Thursday, January 31, 2008

The Regan Library Debate

First of all, CNN runs a debate terribly. The guy who hosted this does not know how to moderate.

First question:
Are we better off then we were 8 years ago?
Not one candidate says yes. What is wrong with these people??? Our economy has done nothing but grow in the past 8 years, and the standard of living has only increased.
Lets have a little truth, rather then some populist pandering to the lower class. That goes for all of them.

This makes no sense...
McCain takes a shot at Romney for being endorsed by the 'very conservative paper, like the Boston Herald', as a way of targeting his conservatism. But then he turns right around and starts bragging about working with democrats.

How did Rush Limbaugh get stuck into here???
Huckabee deftly handled the question, and then started firing his conservative record.
I do remember his 'tax me more fund' a few years back, I thought it was hilarious.

McCain's on global warming eco-nuts side.
Wow... and he's argueing that we're good enough as an economy to recover from burdensome regulations and move on, and even if there is no problem, we'll leave a cleaner atmosphere to our kids. THERE is the conservative McCain we know and love.
I do like we're talking nuclear power though.

Ron Paul on Environment:
Restore property rights. YES!!!
WHAT THE HECK!!! They just chopped Ron Paul off after 32 seconds, for some bloody highway questions.

So if the bridge in Michigan had never fallen down, would these guys be acting like blithering idiots discussing 'infrastructure'??

Here's an interesting question: Is the republican party better off then it was 8 years ago?

Got it. Romney will not leave Iraq until we win. I never thought otherwise.

Ron Paul on forign policy.... I don't understand how he can get on stage and say with a straight face that Iraq had nothing to do with Al-queda, and we had no declaration of war. This lying is absolutly ridiculous.

Huckabee could come across as a whinner, but he really is not getting much screen time. CNN is doing a terrible job with this.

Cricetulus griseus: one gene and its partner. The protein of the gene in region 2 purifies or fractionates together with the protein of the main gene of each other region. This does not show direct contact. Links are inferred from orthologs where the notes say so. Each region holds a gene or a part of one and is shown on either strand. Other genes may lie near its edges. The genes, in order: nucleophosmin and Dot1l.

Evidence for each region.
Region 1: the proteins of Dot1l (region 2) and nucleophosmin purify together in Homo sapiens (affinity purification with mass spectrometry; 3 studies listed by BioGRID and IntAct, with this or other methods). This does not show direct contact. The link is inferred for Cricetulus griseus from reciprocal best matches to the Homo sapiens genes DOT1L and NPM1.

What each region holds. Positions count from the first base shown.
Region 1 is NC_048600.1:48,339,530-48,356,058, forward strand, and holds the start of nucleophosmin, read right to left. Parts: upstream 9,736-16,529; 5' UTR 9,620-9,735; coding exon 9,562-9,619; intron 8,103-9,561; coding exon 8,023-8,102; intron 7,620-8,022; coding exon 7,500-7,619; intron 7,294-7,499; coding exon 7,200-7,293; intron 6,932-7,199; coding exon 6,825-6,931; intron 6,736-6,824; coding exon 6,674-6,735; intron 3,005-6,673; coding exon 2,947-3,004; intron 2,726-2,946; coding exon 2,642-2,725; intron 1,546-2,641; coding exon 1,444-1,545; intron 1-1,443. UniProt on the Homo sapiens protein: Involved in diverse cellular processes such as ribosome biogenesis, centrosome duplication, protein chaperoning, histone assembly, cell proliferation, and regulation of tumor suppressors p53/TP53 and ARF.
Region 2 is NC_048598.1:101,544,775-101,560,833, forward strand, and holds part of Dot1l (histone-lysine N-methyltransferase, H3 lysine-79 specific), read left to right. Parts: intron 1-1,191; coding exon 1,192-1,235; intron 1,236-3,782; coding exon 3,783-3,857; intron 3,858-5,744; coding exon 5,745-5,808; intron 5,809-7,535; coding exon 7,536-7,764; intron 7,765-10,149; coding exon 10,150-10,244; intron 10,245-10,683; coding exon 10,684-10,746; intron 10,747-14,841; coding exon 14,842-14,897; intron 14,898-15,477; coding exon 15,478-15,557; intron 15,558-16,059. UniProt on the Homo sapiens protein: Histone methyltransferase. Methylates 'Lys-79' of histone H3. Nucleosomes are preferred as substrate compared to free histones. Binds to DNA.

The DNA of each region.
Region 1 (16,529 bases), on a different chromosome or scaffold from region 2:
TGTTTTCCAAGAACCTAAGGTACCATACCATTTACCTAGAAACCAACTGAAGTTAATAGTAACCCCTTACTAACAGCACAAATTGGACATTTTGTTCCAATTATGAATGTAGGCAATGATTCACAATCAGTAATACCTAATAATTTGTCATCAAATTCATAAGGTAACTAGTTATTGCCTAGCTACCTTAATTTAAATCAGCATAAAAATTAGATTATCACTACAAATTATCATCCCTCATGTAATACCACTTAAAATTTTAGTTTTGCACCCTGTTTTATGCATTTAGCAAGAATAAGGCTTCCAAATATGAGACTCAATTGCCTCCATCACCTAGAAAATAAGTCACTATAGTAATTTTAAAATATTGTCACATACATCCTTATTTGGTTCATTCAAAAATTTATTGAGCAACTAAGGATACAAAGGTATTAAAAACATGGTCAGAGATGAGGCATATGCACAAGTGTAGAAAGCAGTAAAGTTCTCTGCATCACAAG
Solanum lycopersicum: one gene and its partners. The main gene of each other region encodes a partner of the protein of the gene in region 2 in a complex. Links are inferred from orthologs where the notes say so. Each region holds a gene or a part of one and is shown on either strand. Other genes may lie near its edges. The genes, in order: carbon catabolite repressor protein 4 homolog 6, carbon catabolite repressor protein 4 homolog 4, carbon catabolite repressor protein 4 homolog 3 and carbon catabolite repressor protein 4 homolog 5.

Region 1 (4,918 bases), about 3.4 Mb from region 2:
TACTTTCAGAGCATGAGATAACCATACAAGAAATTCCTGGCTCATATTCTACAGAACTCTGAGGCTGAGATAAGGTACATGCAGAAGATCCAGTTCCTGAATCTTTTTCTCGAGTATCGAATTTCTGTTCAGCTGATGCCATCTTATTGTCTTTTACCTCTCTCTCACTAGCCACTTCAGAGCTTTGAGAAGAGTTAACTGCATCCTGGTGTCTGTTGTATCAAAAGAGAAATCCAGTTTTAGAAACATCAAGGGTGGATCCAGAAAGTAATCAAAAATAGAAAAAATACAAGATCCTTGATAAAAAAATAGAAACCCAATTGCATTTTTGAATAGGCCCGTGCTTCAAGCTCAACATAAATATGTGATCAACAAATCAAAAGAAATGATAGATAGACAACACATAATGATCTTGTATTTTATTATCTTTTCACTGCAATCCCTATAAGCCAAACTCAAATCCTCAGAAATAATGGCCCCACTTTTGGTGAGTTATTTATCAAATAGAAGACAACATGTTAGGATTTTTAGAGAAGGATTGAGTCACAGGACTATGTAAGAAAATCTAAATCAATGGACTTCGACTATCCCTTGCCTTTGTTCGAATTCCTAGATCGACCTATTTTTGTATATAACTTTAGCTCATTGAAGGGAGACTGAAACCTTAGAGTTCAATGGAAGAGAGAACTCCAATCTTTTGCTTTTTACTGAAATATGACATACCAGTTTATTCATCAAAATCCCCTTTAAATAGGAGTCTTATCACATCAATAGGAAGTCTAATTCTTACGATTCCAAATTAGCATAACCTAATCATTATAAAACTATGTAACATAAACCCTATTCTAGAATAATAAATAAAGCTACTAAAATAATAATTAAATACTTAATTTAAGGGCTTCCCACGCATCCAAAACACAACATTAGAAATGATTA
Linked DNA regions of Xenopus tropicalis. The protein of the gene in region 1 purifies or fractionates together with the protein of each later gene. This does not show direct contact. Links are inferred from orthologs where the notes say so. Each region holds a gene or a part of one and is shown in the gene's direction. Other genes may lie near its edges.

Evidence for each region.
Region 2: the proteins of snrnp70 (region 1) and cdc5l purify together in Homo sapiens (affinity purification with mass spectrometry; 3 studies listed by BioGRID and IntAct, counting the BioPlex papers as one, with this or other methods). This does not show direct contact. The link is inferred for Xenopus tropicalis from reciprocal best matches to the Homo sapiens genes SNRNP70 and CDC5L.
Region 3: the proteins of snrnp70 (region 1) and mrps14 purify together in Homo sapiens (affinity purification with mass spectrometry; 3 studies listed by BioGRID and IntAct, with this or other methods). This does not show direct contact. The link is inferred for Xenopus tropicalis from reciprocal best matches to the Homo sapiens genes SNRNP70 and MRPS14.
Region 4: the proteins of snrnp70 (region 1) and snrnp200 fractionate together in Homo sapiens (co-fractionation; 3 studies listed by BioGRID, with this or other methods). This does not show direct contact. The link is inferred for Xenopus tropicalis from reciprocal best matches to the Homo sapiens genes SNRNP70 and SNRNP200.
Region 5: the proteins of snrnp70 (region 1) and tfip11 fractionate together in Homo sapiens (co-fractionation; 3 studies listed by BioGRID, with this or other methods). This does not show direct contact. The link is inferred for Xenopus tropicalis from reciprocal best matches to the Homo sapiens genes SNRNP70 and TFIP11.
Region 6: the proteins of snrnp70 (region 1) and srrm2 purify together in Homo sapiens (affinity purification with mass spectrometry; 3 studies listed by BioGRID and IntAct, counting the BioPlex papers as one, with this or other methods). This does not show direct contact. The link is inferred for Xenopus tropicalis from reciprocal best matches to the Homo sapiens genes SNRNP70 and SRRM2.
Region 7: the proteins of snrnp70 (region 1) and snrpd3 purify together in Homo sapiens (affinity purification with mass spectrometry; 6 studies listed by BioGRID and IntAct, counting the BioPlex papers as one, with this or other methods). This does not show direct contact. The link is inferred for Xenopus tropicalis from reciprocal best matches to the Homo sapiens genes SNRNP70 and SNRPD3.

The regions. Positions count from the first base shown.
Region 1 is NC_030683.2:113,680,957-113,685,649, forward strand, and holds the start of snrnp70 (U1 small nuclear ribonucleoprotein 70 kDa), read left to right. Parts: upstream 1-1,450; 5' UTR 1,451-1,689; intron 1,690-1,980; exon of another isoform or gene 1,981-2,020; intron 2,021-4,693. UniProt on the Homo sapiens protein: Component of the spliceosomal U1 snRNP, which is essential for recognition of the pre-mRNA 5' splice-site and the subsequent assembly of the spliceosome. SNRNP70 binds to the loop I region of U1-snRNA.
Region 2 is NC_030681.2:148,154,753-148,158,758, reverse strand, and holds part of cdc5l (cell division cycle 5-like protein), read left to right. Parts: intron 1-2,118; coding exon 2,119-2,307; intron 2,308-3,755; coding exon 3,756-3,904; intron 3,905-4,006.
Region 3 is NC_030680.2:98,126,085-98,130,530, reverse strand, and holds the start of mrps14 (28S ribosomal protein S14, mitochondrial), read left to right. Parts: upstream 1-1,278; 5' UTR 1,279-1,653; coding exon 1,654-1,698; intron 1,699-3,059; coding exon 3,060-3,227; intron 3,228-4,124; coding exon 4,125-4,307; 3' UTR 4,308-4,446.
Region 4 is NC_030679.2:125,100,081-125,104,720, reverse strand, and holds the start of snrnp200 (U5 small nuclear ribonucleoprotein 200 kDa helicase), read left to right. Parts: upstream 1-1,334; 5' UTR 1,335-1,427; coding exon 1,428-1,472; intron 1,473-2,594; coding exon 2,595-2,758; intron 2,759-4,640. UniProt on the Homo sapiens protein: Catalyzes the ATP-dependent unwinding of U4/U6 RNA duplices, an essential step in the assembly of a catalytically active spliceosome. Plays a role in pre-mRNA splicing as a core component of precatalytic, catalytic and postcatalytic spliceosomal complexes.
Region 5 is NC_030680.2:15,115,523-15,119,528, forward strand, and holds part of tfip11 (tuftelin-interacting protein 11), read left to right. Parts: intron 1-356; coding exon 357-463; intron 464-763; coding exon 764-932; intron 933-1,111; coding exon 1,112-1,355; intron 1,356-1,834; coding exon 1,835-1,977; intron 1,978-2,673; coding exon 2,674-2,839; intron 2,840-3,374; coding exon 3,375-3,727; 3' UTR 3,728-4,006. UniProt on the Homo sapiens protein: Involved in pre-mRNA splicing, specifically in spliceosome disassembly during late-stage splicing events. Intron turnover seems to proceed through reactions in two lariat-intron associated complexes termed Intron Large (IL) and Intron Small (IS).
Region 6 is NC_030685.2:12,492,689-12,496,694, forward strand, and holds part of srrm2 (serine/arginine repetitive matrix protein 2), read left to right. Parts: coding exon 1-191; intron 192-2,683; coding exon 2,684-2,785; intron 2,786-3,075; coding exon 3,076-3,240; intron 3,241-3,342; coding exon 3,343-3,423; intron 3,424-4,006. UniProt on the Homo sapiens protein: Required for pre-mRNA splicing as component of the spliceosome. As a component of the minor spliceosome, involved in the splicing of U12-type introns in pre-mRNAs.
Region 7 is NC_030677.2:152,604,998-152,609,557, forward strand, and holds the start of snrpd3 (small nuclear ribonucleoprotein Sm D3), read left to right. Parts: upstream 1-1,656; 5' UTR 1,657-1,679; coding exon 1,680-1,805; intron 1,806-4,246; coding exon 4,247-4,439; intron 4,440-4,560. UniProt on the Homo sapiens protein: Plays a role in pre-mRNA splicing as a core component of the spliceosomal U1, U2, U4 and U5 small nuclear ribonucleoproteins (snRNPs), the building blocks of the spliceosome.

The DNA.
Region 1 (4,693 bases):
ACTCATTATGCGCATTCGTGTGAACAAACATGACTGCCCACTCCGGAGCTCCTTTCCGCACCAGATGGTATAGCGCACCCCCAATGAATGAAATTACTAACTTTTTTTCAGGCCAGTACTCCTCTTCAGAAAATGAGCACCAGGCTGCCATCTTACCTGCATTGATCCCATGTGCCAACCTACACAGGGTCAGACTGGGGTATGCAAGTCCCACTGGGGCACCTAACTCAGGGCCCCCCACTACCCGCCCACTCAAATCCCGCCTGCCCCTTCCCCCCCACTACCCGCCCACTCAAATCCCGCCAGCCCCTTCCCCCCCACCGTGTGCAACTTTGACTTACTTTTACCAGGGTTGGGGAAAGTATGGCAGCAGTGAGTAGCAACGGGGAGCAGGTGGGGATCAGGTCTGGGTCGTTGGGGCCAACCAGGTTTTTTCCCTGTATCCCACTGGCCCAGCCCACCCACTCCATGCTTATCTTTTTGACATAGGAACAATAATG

Ok. Ronald Regan is not a god, can we please stop talking about a president who was elected 30 years ago???

I really didn't like anyone on there. Romney will take my tenitive support, only because he is the least terrible of the 4.
Mr. Fantastic, there ya go.

Tuesday, January 29, 2008

...And then there were 4

So McCain has apparently taken the Florida Primary, much to my dismay and surprise.

Rudy is essentially out, his strategy of making a last stand in Florida just didn't pan out as his campaign expected. There are reports that he will drop out soon, and endorse, for what it's worth, John McCain.

So, we are now left to the choice of Mitt Romney, John McCain, Mike Huckabee and Ron Paul.

I need some new news... I'm wearying of this election right now, and I don't think Super Tuesday will really decide anything for either party, other then John Edwards and Huckabee leaving the race.

In other news, police tasered a man on a bike for improper lighting.

Ok, so I've thought of some analogies for the current men in the republican race.
Mitt Romney:
Romney is Reed Richards, Mr. Fantastic. The leader of the group, the most successful in the corporate world, and considered cold and uncaring at times. He also has the fantastic ability to stretch/contort to any shape, much as Romney's positions have undergone serious changes.
John McCain:
McCain is Ben Grimm, the Thing. He is the strongest and most aggressive candidate, and the most willing to solve problems by fighting. At times a bit of a maverick, and usually in some sharp disagreement with the Human Torch, he is fiercely loyal to what he believes. He's also made of rock, which is cool. But the heavier they are, the harder they fall, which we may see happen with McCain.
Mike Huckabee:
Huckabee is much like Susan Storm, the Invisible Woman. He is considered the most compassionate of the group, and sometimes attempts to keep the arguments from becoming too angry. When necessary, he can disappear from the scene, only to reappear when the timing is right. The ability to deflect attacks and criticisms is also very useful, and force field projection helps immensely in this arena.
Ron Paul:
Paul is Johnny Storm, The Human Torch. The maverick of the bunch, a fiery presence who knows what he thinks, and is not afraid to speak it. He often soars far above the others, both in his idealism and his ideas. Capable of both sustained fighting with fire, and the ability to fly when things become impossible, he always comes back to fight another day.